Barclays offloads private equity assets for £460m

BRITISH lender Barclays has sold a €520m (£460m) portfolio of private equity fund investments to French firm Axa Private Equity.

Led by Bob Diamond, the bank is seeking to sure up its capital position in the face of tough new regulation.

The lender said the portfolio included investments in private equity funds as well as several direct private equity interests held by Barclays Capital, its investment banking division.

Banks are looking to shed private equity assets in order to refocus their funds towards meeting tough new European regulations, expected to force banks to hold higher levels of Core Tier 1 capital.

Barclays said the sale would return a “small” profit, as the sale price exceeded the book value of the assets. It added that the deal would be completed in phases, with the initial move expected to take place later this year.

“This transaction is further evidence that we are delivering on our commitment to increase our balance sheet efficiency”, said Chris Lucas, Barclays finance director. “We are pleased with this transaction and continue to look for similar opportunities going forward.”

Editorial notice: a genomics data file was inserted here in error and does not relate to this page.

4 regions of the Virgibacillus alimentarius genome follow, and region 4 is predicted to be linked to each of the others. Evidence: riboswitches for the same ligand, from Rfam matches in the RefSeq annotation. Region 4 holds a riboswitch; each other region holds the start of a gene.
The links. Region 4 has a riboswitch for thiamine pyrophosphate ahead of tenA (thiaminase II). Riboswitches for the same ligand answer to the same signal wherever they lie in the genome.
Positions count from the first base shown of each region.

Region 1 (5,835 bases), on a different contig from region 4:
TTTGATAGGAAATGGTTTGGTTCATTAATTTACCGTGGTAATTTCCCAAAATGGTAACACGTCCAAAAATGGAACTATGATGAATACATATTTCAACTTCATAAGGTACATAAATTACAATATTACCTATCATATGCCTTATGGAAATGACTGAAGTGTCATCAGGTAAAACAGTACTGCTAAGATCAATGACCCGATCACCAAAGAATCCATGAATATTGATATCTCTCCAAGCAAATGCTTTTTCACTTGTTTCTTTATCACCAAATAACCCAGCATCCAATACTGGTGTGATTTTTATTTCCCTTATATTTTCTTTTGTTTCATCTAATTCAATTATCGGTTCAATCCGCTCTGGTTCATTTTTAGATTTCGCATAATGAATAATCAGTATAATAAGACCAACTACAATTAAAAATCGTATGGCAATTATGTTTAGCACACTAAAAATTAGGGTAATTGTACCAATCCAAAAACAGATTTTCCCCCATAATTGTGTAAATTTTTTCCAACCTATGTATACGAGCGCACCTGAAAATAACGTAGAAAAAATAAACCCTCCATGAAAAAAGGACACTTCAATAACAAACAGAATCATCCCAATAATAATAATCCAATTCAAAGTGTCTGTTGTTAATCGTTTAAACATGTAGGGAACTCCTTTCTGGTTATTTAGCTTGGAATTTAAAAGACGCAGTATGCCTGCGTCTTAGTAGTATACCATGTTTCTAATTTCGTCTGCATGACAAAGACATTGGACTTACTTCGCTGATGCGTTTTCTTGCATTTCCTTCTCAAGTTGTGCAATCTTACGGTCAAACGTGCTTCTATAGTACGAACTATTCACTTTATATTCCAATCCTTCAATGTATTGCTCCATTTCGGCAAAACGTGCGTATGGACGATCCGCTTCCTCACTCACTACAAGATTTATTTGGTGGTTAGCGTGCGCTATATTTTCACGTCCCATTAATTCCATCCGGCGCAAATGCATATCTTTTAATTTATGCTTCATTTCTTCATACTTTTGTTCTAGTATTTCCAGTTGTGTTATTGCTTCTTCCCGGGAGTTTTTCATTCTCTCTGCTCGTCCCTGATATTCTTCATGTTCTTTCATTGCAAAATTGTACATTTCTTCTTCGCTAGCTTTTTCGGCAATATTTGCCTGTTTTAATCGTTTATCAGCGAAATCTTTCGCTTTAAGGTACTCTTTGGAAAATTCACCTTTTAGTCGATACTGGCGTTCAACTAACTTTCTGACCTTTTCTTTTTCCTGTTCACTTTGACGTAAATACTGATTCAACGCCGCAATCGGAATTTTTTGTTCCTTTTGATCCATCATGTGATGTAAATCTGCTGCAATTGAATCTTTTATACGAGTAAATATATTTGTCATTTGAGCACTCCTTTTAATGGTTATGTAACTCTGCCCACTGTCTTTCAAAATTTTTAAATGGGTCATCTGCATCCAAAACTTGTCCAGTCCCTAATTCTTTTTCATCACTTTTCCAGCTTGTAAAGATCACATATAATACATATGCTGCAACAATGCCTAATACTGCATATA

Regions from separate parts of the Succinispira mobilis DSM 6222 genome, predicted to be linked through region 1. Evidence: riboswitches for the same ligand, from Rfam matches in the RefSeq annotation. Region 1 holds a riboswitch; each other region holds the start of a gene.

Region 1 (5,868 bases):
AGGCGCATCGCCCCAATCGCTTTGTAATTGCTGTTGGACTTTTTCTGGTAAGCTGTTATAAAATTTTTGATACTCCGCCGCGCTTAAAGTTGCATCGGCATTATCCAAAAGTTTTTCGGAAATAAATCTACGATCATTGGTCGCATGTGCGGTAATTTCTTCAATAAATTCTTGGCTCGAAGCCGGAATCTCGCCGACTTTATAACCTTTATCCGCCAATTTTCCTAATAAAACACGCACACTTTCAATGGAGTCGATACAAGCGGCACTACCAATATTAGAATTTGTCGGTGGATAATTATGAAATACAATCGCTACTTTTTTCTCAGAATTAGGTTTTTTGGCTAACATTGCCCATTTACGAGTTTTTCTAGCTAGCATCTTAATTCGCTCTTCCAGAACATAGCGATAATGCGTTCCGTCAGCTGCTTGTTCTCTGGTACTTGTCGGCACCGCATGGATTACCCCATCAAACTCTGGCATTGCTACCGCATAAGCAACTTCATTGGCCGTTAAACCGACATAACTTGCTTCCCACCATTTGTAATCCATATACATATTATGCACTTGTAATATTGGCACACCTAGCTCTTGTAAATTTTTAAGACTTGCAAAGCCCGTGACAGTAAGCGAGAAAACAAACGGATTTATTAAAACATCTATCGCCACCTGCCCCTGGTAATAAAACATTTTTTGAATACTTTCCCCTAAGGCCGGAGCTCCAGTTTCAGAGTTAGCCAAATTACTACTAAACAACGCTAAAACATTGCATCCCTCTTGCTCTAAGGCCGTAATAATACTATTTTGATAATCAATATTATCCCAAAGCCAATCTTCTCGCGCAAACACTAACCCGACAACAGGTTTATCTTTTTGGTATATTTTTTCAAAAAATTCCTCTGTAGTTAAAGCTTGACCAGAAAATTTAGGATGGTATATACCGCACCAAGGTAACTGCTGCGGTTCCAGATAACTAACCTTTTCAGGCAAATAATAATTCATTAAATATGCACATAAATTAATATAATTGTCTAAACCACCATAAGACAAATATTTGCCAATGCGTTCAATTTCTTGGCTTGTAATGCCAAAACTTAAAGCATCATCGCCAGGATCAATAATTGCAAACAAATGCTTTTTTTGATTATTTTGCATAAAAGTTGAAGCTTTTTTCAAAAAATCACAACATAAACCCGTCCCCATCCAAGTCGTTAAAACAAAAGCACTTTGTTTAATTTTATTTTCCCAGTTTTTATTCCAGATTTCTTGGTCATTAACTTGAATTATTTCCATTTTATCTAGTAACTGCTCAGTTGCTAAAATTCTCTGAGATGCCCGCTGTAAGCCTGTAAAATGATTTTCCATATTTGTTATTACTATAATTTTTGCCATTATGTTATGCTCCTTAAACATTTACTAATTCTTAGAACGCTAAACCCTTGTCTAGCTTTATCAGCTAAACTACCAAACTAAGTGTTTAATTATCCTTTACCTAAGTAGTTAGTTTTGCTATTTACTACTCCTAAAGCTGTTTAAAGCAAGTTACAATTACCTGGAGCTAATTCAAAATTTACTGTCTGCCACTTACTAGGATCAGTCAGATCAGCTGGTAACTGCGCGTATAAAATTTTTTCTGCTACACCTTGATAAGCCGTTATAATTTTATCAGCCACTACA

JAMES Burdett acted as lead legal advisor to Axa Private Equity on its £460m purchase of Barclays’ portfolio of assets for Baker & McKenzie in London.

As head of the City law firm’s London funds team, and as co-head of its global funds group, Burdett has advised on a wide range of private equity deals.

He specialises in the formation of private equity and hedge fund structures, fund reviews and due diligence for investors.

Last year, he worked in the Baker legal team advising the Ontario Teacher’s Pension Plan, a Canadian investment firm, on its £389m deal to buy British National Lottery operator Camelot.

Baker’s Paris private equity partner Bruno Bertrand led on the transaction for the firm from the French capital.

Scottish law firm Burness also provided legal advice to AXA Private Equity. Freshfields Bruckhaus Deringer and Brodies advised Barclays.

Campbell Lutyens, led by managing director Andrew Sealey, acted as the intermediary in the sale.